Tourism in Southeast AsiaSoutheast Asia has fast become a tourist hotspot. The region alone generates huge amounts of income from the tourism industry. In this way, many countries across the Southeast Asia region depend on tourism to stimulate their newly emerging economies. Thailand stands in the foreground as the tourism leader of the Southeast Asia region, and has experienced millions of tourist arrivals. The likes of Vietnam, Indonesia, Malaysia, Singapore, and the Philippines have all demonstrated GDP growth and revenue due to the tourism industry. Not only does the industry provide monetary value to many countries, but it has made a significant contribution to employment. In order to encourage and maintain their growing levels of tourism, many Asia-Pacific countries have initiated programs in order to keep the influx of both domestic and international tourists high. Easier visa attainment and the establishment of low-cost airlines are just some of the ways Southeast Asia has attempted to stimulate its tourism industry.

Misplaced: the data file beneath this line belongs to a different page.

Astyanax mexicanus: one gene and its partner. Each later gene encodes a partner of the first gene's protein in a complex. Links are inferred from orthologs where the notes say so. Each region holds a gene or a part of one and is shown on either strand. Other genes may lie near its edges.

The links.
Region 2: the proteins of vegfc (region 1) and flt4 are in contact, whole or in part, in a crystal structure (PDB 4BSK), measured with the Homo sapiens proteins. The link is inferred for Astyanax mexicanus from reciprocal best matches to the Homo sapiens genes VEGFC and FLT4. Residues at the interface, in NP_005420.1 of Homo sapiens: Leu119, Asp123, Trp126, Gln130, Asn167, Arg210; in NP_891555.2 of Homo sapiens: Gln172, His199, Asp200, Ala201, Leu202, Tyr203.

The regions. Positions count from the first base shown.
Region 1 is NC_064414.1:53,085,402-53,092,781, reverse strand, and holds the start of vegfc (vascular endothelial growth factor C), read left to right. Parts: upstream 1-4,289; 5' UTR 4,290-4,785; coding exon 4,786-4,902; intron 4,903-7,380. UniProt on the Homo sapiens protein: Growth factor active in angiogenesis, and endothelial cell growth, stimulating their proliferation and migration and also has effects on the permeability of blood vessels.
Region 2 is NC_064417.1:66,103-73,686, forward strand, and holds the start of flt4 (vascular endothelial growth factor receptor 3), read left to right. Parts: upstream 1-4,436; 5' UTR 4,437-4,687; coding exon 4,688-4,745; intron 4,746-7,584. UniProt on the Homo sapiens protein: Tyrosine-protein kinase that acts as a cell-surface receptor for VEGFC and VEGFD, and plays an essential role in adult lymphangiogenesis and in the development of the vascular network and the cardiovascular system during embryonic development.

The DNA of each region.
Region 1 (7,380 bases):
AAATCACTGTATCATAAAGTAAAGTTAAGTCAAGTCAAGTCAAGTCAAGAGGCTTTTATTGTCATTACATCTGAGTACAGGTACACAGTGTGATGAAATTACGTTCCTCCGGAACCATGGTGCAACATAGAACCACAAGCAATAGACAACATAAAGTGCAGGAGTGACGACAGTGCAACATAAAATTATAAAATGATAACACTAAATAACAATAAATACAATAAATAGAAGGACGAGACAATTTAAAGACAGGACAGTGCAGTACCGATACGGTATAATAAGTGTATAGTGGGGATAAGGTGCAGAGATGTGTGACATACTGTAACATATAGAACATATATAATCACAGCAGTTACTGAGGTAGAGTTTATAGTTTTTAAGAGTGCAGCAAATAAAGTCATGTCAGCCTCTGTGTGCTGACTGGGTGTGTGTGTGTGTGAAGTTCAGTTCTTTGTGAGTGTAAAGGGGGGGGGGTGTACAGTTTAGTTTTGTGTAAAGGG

The setback and outlook on the industryThe Asia-Pacific region has both a strong international and domestic tourism market. Throughout recent years, in connection with developing economies there has been an emergence of a growing middle class. Therefore, citizens of the Asia-Pacific region have higher levels of disposable income which could theoretically be used to travel. Thus, the Asia-Pacific region has experienced increased growth of domestic tourist arrivals.
However, unprecedented events have led to huge blows to the tourism sectors throughout the entire Asia-Pacific region. The outbreak of COVID-19 stunted tourist arrivals. Many countries, such as Thailand, who are dependent on Chinese tourism have been impacted greatly. During the initial year of the pandemic, the tourism industry shrank worldwide due to restricting regulations. In the past year of 2021, many regions saw an increase in tourist arrivals as border closures and regulations loosened up. However, the international tourism in the Asia-Pacific region continued to decline as the complete border closures persisted. Alongside the low visitor numbers, the Asia-Pacific region has faced challenges with its environmental sustainability. Therefore, if the region is to continue to excel in both international and domestic tourism, it may need to adapt its approach to environmentally sustainable travel.